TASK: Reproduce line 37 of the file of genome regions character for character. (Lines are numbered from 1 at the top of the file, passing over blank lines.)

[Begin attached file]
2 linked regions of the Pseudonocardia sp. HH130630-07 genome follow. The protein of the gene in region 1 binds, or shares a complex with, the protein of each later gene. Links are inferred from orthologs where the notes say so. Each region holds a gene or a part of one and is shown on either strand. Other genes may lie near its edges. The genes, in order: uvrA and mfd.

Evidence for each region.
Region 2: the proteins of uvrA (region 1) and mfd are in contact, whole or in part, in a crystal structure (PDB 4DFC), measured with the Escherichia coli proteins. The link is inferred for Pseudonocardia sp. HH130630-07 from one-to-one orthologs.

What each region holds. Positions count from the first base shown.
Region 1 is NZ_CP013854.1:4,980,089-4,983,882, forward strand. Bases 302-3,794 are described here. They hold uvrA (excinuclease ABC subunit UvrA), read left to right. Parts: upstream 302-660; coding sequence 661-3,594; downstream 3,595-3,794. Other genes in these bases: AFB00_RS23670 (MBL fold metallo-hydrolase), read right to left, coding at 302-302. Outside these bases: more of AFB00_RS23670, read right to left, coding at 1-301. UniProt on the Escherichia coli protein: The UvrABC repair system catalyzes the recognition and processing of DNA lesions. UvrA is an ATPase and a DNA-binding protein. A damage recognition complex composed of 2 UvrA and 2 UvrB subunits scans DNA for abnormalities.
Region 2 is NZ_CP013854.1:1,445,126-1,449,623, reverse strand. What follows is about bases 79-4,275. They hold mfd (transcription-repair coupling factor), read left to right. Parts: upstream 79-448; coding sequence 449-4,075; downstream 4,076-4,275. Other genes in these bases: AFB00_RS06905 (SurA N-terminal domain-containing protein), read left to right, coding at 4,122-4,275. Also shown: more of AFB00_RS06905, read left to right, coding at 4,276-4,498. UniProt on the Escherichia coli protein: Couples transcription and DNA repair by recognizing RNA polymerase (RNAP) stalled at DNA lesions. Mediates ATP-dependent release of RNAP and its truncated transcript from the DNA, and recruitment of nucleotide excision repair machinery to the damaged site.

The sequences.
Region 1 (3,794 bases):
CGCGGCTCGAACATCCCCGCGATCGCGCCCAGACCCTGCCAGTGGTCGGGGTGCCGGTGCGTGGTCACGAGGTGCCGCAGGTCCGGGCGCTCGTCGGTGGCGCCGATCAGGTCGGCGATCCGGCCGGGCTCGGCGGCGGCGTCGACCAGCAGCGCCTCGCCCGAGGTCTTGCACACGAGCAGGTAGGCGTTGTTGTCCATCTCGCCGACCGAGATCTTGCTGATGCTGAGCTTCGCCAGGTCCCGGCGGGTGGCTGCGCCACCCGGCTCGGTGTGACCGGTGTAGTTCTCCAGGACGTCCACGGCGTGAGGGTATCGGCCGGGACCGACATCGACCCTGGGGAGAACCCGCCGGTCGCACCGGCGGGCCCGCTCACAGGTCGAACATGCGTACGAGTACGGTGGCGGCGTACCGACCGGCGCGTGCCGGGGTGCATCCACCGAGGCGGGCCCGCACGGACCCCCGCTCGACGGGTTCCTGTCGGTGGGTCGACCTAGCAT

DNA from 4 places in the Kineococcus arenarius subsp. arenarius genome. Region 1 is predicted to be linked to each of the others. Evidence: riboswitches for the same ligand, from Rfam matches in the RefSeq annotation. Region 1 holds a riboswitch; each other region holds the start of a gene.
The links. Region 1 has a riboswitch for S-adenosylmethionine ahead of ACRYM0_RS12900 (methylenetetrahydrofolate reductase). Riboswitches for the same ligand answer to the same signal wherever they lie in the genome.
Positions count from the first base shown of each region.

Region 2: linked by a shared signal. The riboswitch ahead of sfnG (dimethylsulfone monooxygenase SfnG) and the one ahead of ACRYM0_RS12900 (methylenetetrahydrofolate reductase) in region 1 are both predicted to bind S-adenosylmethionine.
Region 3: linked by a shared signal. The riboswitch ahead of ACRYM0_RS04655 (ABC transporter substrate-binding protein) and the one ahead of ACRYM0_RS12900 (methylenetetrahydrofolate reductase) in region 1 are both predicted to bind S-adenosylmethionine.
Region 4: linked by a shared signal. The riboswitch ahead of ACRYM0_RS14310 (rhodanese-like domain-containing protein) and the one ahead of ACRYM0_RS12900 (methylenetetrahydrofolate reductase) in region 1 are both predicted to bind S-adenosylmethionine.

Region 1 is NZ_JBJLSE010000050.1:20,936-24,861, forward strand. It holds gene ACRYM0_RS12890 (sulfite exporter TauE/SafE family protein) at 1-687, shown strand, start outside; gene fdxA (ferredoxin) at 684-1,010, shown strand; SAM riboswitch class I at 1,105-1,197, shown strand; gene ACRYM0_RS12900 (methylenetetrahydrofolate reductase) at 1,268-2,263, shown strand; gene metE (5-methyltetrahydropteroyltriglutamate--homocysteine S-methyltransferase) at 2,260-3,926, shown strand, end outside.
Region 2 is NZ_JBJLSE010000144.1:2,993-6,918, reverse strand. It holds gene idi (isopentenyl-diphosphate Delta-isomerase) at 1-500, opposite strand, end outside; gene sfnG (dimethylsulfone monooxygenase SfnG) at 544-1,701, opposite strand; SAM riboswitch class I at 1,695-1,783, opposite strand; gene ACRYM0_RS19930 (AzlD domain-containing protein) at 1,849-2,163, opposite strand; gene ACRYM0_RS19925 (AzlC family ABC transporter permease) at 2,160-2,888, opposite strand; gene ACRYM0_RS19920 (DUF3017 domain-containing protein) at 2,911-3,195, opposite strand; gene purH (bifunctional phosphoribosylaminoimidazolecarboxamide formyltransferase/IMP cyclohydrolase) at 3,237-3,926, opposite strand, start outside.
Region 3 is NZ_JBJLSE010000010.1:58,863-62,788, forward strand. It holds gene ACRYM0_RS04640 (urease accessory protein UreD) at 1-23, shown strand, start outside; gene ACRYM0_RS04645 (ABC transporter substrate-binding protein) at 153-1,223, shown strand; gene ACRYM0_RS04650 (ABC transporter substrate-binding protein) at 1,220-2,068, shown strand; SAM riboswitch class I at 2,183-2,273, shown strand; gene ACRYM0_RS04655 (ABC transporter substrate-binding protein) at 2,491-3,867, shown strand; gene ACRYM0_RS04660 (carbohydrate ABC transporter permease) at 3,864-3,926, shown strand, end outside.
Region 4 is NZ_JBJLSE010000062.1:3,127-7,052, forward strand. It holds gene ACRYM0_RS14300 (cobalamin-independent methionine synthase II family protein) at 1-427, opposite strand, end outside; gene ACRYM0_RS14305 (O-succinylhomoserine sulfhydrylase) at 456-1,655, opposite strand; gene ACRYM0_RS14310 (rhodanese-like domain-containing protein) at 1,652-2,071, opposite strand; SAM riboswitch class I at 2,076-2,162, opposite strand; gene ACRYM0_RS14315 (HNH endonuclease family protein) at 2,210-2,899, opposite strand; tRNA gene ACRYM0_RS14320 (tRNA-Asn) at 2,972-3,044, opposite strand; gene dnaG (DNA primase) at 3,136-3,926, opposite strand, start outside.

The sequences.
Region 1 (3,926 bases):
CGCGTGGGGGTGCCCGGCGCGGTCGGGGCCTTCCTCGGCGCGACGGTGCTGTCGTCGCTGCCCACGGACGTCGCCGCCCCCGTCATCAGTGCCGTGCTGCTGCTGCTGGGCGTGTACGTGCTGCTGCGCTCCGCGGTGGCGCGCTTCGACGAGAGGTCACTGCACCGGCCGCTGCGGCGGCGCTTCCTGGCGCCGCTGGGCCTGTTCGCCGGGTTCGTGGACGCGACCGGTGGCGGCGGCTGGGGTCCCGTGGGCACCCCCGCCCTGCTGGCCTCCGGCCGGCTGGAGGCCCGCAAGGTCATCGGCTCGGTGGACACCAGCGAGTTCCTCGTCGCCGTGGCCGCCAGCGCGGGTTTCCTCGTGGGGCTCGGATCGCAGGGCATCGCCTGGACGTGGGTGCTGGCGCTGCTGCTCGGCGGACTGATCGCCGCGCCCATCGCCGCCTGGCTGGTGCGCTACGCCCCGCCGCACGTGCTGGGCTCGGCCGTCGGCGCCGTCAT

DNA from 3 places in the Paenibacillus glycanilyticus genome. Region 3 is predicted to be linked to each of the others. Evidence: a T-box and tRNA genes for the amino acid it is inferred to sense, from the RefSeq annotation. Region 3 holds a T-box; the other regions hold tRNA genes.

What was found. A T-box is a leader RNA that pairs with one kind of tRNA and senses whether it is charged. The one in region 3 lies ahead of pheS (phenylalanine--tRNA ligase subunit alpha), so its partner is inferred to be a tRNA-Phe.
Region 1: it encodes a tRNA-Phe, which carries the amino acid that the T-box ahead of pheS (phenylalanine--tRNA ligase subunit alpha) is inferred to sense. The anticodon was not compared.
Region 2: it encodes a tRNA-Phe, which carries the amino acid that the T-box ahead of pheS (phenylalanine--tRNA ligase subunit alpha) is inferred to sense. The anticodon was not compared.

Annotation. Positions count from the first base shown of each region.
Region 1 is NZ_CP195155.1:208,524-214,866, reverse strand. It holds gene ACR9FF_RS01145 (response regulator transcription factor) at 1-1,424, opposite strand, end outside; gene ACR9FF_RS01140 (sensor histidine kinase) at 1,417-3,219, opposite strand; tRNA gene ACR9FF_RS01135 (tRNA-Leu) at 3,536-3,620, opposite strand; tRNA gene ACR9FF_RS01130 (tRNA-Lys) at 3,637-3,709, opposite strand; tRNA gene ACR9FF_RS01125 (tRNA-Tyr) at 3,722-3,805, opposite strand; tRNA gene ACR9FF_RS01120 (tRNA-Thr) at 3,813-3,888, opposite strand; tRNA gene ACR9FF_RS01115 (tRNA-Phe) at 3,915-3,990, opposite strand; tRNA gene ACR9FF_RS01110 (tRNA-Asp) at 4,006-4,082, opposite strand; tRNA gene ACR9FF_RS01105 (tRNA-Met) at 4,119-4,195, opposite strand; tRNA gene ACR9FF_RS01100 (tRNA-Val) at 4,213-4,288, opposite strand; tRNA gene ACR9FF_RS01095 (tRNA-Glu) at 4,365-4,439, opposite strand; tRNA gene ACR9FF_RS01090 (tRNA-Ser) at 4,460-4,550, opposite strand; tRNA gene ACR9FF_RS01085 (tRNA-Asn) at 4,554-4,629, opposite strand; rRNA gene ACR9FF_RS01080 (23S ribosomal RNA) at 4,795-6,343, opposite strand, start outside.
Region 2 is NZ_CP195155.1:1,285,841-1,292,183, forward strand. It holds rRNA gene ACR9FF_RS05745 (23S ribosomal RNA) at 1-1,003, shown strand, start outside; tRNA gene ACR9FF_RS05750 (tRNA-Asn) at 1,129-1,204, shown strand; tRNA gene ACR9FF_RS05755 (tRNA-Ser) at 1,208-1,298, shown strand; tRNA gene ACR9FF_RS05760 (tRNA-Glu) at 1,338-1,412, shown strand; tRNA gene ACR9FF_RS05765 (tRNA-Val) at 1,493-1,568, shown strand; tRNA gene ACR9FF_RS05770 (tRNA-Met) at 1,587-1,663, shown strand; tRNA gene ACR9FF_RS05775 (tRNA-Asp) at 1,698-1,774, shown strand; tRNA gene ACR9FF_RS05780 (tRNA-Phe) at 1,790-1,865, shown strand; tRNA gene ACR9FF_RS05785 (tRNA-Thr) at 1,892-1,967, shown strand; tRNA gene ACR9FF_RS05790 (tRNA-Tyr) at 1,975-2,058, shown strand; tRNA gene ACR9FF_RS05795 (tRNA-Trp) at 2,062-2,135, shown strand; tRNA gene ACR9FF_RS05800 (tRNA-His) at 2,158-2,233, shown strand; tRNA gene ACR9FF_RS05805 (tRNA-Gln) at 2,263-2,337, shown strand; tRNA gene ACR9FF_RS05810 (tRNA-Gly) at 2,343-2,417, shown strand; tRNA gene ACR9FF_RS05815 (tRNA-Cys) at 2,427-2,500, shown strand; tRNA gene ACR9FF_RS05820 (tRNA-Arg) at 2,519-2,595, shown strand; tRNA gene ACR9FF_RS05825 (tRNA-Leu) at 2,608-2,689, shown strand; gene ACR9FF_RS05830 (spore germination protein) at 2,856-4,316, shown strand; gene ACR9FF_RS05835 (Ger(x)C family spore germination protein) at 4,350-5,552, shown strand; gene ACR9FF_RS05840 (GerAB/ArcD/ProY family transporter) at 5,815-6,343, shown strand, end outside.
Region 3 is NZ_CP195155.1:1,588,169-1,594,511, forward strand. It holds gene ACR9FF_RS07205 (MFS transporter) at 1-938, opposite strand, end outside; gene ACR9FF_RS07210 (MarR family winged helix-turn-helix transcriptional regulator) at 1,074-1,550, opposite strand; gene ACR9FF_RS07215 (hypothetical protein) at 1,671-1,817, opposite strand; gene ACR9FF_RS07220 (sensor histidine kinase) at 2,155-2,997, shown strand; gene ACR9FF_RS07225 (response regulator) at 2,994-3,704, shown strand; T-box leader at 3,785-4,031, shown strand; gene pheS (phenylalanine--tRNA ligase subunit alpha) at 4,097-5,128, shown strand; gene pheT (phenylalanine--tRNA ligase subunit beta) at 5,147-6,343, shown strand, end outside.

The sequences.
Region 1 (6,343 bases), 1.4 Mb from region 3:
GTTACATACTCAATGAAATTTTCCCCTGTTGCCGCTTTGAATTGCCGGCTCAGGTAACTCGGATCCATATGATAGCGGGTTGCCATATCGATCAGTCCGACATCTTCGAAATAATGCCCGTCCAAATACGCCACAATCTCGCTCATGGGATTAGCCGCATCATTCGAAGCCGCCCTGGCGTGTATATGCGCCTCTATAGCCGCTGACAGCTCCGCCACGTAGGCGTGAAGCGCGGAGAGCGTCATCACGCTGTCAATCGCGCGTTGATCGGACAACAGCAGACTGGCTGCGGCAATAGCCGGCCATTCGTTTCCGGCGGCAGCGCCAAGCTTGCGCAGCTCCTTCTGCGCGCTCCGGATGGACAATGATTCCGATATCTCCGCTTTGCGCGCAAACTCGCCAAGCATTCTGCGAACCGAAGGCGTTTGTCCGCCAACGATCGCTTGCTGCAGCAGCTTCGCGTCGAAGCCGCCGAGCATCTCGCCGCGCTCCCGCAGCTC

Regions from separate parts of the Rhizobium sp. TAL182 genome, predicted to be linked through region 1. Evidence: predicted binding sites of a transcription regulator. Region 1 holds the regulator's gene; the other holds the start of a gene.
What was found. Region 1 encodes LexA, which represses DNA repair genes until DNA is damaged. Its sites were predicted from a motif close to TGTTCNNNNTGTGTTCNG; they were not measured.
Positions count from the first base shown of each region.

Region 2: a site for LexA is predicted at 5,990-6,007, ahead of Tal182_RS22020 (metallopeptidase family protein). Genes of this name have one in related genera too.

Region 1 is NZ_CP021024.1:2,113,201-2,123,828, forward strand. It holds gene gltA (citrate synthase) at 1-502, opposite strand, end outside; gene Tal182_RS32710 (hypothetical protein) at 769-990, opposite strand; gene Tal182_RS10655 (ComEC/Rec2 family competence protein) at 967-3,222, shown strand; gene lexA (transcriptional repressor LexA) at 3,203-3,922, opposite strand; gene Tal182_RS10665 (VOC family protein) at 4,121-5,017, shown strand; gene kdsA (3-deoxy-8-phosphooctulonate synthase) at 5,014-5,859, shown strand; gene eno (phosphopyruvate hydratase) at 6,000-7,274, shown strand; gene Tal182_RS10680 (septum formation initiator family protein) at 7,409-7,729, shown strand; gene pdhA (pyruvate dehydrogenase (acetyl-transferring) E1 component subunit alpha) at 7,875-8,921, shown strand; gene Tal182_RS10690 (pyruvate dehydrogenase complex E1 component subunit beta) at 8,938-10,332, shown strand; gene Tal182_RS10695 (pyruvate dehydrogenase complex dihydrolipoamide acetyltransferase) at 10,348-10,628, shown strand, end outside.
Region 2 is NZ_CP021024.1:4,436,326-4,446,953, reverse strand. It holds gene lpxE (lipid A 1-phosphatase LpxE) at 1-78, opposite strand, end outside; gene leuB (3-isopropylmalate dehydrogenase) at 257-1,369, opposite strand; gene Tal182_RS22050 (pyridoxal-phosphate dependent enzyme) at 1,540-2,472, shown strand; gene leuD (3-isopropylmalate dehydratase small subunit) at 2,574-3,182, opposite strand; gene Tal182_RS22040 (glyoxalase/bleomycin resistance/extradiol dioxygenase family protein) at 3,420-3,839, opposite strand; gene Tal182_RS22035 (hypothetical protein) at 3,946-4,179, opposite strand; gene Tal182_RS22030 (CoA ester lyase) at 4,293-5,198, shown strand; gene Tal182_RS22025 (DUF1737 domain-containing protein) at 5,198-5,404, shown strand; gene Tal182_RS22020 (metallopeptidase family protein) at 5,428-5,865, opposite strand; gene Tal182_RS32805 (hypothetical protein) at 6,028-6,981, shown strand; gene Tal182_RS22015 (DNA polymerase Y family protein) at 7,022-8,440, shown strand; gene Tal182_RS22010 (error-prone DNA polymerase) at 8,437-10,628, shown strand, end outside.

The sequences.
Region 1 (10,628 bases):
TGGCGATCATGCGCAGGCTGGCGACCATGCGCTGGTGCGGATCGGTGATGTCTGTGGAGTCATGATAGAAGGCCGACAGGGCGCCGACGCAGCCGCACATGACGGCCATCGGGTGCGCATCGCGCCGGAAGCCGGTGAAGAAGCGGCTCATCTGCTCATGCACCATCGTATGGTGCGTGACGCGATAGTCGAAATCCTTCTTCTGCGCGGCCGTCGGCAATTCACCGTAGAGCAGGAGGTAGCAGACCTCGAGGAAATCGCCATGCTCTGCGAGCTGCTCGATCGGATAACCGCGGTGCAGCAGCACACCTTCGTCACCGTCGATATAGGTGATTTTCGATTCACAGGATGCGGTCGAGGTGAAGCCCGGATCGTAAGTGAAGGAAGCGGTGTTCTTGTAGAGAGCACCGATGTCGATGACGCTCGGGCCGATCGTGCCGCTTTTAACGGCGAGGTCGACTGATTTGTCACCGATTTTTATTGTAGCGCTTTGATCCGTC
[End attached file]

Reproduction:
Region 2: a site for LexA is predicted at 5,990-6,007, ahead of Tal182_RS22020 (metallopeptidase family protein). Genes of this name have one in related genera too.